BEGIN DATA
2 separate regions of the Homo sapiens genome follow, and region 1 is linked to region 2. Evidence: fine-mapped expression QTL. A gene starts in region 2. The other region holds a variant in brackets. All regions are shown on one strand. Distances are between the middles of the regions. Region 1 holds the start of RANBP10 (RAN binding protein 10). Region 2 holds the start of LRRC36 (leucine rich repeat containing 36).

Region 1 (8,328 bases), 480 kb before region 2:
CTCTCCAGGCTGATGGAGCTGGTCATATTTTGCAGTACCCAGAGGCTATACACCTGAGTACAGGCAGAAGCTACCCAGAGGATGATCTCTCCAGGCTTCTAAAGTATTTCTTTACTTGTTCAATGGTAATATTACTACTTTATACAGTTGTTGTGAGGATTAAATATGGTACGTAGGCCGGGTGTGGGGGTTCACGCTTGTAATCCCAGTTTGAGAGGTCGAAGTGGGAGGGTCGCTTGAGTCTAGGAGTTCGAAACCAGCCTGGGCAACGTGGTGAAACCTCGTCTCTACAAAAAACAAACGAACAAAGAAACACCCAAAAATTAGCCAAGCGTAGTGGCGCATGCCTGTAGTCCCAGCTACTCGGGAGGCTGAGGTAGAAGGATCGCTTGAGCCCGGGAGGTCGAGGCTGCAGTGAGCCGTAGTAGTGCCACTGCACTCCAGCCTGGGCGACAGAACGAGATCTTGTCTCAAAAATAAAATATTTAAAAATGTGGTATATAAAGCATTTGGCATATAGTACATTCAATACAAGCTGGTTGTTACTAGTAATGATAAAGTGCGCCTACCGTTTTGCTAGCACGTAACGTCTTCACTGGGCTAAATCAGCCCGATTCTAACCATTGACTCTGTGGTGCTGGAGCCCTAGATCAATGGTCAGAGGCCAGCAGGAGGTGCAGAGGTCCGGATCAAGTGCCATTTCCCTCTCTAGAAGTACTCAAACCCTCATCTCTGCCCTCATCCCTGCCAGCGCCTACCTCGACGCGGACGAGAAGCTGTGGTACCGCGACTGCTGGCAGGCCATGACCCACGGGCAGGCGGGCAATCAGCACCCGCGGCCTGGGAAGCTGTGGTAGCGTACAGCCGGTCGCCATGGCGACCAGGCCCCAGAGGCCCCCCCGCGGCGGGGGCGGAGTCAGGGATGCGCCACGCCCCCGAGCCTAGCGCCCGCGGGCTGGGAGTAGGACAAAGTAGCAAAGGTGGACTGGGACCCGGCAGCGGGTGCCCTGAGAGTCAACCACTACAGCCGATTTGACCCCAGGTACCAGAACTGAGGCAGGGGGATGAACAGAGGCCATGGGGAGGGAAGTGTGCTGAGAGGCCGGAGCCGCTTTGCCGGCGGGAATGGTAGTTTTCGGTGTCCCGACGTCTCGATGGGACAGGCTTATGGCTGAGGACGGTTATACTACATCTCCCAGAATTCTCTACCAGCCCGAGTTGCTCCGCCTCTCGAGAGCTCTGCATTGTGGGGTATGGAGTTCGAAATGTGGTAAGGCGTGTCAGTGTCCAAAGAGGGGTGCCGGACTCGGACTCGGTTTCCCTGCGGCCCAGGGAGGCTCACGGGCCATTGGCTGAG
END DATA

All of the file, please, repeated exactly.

2 separate regions of the Homo sapiens genome follow, and region 1 is linked to region 2. Evidence: fine-mapped expression QTL. A gene starts in region 2. The other region holds a variant in brackets. All regions are shown on one strand. Distances are between the middles of the regions. Region 1 holds the start of RANBP10 (RAN binding protein 10). Region 2 holds the start of LRRC36 (leucine rich repeat containing 36).

Region 1 (8,328 bases), 480 kb before region 2:
CTCTCCAGGCTGATGGAGCTGGTCATATTTTGCAGTACCCAGAGGCTATACACCTGAGTACAGGCAGAAGCTACCCAGAGGATGATCTCTCCAGGCTTCTAAAGTATTTCTTTACTTGTTCAATGGTAATATTACTACTTTATACAGTTGTTGTGAGGATTAAATATGGTACGTAGGCCGGGTGTGGGGGTTCACGCTTGTAATCCCAGTTTGAGAGGTCGAAGTGGGAGGGTCGCTTGAGTCTAGGAGTTCGAAACCAGCCTGGGCAACGTGGTGAAACCTCGTCTCTACAAAAAACAAACGAACAAAGAAACACCCAAAAATTAGCCAAGCGTAGTGGCGCATGCCTGTAGTCCCAGCTACTCGGGAGGCTGAGGTAGAAGGATCGCTTGAGCCCGGGAGGTCGAGGCTGCAGTGAGCCGTAGTAGTGCCACTGCACTCCAGCCTGGGCGACAGAACGAGATCTTGTCTCAAAAATAAAATATTTAAAAATGTGGTATATAAAGCATTTGGCATATAGTACATTCAATACAAGCTGGTTGTTACTAGTAATGATAAAGTGCGCCTACCGTTTTGCTAGCACGTAACGTCTTCACTGGGCTAAATCAGCCCGATTCTAACCATTGACTCTGTGGTGCTGGAGCCCTAGATCAATGGTCAGAGGCCAGCAGGAGGTGCAGAGGTCCGGATCAAGTGCCATTTCCCTCTCTAGAAGTACTCAAACCCTCATCTCTGCCCTCATCCCTGCCAGCGCCTACCTCGACGCGGACGAGAAGCTGTGGTACCGCGACTGCTGGCAGGCCATGACCCACGGGCAGGCGGGCAATCAGCACCCGCGGCCTGGGAAGCTGTGGTAGCGTACAGCCGGTCGCCATGGCGACCAGGCCCCAGAGGCCCCCCCGCGGCGGGGGCGGAGTCAGGGATGCGCCACGCCCCCGAGCCTAGCGCCCGCGGGCTGGGAGTAGGACAAAGTAGCAAAGGTGGACTGGGACCCGGCAGCGGGTGCCCTGAGAGTCAACCACTACAGCCGATTTGACCCCAGGTACCAGAACTGAGGCAGGGGGATGAACAGAGGCCATGGGGAGGGAAGTGTGCTGAGAGGCCGGAGCCGCTTTGCCGGCGGGAATGGTAGTTTTCGGTGTCCCGACGTCTCGATGGGACAGGCTTATGGCTGAGGACGGTTATACTACATCTCCCAGAATTCTCTACCAGCCCGAGTTGCTCCGCCTCTCGAGAGCTCTGCATTGTGGGGTATGGAGTTCGAAATGTGGTAAGGCGTGTCAGTGTCCAAAGAGGGGTGCCGGACTCGGACTCGGTTTCCCTGCGGCCCAGGGAGGCTCACGGGCCATTGGCTGAG